How Long Does a TENS Treatment Last in Dentistry?

TENS therapy has been proven to be successful, with a success rate of 50% or more. Thorsen and Lumsden (2) reported an interesting case of trigeminal neuralgia in a 36-year-old man, who experienced immediate and prolonged relief from symptoms when an intense TENS discharge occurred accidentally. Studies have also shown that the application of TENS increases the rate of salivary flow in both healthy individuals and those with xerostomia. In addition, TENS has been used in combination with nitrous oxide and oxygen or diazepam to achieve analgesia during dental treatment. After extensive research, TENS, also known as electronic dental anesthesia in dentistry, has become an accepted anesthetic agent.

William Stenberg (2) reported in 1994 on the use of TENS to control pain during cavity preparation in a 24-year-old patient susceptible to malignant hyperthermia and obtained favorable results. In conclusion, although TENS cannot replace local anesthesia, it can be used to relieve pain during several dental procedures. In physiological dentistry, a special TENS unit with a very specific wavelength is applied to the muscles of the head and neck to help certain muscles that are usually stressed due to an incorrect bite position reach a point of true physiological rest. In conventional TENS, the delivery of impulses is usually continuous, but the same effect can also be achieved by emitting the pulses in “bursts” or “trains”, which some authors have referred to as pulsed TENS or bursts. The use of TENS requires patient cooperation, so it should not be attempted on patients with communication problems or mental disabilities. Studies have shown that TENS can be a useful adjunct in pediatric patients during several minor dental procedures.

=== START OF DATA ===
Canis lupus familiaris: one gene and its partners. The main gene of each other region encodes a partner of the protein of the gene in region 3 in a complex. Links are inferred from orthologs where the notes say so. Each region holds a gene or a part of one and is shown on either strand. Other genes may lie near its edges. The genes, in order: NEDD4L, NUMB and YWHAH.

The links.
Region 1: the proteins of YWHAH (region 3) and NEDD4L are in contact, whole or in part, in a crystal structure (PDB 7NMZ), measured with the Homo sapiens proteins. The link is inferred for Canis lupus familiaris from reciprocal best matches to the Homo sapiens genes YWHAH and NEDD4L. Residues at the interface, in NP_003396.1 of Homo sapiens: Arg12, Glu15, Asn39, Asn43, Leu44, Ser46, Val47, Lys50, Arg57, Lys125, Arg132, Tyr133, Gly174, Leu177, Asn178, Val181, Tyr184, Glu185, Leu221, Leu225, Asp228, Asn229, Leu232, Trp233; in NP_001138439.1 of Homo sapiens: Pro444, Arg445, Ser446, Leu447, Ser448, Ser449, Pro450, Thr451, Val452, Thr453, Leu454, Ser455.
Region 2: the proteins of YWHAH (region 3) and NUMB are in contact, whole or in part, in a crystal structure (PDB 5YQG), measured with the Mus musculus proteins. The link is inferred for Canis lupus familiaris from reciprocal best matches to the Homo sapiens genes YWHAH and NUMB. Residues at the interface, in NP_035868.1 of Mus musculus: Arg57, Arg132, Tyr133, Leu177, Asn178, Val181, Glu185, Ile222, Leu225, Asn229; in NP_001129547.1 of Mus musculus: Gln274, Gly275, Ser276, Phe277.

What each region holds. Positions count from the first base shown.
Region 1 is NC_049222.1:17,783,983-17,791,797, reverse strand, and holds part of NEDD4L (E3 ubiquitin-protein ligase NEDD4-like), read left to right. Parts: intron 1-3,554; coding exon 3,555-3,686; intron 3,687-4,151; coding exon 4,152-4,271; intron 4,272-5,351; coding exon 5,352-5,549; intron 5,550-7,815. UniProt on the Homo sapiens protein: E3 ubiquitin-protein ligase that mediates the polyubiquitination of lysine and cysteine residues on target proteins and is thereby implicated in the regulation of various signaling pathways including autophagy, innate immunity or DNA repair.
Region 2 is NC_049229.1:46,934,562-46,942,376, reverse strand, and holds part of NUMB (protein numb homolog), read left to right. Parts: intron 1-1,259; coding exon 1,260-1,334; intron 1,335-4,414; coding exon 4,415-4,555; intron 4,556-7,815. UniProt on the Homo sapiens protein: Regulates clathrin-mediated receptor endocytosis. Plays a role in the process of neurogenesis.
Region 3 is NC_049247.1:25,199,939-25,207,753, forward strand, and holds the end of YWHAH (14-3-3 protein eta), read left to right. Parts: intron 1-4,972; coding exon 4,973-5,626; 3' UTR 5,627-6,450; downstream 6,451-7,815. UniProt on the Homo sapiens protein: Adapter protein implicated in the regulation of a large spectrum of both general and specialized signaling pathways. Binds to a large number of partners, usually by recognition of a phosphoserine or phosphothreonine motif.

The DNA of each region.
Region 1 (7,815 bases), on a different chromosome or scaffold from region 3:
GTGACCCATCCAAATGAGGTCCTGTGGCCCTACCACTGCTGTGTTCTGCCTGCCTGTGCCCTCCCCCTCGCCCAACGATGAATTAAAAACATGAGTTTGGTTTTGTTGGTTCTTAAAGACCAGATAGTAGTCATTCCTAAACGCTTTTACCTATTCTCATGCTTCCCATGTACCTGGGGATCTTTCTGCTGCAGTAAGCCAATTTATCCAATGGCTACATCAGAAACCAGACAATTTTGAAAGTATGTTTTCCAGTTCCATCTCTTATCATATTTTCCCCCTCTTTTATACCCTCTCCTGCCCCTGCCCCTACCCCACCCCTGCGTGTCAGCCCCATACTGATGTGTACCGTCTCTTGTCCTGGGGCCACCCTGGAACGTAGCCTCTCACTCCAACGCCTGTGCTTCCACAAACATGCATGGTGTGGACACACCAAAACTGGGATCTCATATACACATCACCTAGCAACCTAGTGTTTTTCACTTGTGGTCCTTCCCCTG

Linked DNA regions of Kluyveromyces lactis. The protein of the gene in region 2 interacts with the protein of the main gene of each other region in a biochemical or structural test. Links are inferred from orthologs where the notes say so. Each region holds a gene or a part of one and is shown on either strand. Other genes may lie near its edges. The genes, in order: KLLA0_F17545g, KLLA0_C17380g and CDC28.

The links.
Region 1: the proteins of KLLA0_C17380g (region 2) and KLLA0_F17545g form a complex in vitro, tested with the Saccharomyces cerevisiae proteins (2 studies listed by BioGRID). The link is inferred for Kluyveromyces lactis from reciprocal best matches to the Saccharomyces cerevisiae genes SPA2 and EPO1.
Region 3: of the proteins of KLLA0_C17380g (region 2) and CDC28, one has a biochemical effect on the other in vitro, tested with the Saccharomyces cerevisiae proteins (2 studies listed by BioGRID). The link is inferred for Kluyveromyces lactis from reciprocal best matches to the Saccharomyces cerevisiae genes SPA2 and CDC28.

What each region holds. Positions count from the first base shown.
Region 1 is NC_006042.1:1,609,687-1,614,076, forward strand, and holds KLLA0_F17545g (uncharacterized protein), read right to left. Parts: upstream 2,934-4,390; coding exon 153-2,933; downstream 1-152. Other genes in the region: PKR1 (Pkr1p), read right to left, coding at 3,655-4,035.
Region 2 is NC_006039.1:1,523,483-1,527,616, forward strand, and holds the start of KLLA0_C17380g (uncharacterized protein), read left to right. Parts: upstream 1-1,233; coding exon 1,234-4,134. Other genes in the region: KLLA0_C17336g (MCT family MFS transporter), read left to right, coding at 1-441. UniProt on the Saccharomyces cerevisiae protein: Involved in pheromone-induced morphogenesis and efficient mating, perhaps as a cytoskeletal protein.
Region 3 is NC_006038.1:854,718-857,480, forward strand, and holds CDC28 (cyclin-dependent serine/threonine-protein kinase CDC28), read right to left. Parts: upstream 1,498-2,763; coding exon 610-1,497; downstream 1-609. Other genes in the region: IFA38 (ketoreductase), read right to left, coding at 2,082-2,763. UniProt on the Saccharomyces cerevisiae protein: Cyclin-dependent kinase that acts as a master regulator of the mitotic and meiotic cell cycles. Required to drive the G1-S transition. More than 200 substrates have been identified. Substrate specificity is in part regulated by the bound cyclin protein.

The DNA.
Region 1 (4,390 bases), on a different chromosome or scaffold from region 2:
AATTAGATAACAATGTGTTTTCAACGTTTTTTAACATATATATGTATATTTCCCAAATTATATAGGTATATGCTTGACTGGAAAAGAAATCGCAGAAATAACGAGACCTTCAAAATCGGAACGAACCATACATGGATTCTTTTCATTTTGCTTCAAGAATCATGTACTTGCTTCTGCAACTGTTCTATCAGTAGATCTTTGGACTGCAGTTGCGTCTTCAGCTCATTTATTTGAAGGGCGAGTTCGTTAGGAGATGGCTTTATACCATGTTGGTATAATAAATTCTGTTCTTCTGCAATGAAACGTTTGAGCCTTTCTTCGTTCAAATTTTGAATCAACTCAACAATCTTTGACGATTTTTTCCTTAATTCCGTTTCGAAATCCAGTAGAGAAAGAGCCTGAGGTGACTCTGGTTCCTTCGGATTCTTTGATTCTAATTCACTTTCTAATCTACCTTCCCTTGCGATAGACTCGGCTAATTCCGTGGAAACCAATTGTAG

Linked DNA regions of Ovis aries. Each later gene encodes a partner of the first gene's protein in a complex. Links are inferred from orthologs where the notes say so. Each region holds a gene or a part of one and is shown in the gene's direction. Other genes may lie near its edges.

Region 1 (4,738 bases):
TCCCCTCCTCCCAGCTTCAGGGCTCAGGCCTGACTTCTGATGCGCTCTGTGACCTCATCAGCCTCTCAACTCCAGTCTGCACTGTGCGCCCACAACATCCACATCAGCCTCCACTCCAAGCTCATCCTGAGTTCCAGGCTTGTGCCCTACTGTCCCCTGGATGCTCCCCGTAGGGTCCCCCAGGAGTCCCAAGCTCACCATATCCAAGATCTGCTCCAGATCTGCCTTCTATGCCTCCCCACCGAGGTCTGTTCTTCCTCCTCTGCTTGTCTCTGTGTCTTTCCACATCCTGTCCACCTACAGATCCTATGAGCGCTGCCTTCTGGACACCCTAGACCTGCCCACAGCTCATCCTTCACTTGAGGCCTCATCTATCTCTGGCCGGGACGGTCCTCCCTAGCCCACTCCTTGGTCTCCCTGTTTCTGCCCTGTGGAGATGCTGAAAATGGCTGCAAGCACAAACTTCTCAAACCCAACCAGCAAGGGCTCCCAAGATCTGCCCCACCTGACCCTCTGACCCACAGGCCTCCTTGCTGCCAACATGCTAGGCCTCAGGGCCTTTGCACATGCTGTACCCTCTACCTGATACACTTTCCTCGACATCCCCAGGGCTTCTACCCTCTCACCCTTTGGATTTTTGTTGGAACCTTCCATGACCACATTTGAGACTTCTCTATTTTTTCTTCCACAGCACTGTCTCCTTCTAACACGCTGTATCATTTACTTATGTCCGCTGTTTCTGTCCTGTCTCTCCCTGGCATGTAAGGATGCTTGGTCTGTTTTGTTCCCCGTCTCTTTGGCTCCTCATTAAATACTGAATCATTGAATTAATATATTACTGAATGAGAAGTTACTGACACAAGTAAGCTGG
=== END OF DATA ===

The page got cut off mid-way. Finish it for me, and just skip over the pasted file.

In pediatric patients, TENS has been used effectively to control pain during various procedures such as the placement of pit and fissure sealants, cavity preparation, minor extractions and endodontic procedures. The TENS device works by stimulating sensory nerves and a small portion of peripheral motor nerves; this stimulation triggers multiple mechanisms that control the sensation of pain in a patient. The use of TENS has positive effects on the behavior of pediatric patients, reducing anxiety levels by eliminating the “fear of the needle”. Some studies have even provided objective evidence that TENS can modulate or suppress pain signals in the brain. Harvey and Elliott (1) discovered in 1995 that TENS is effective in reducing pain during tooth decay preparation in pediatric patients.

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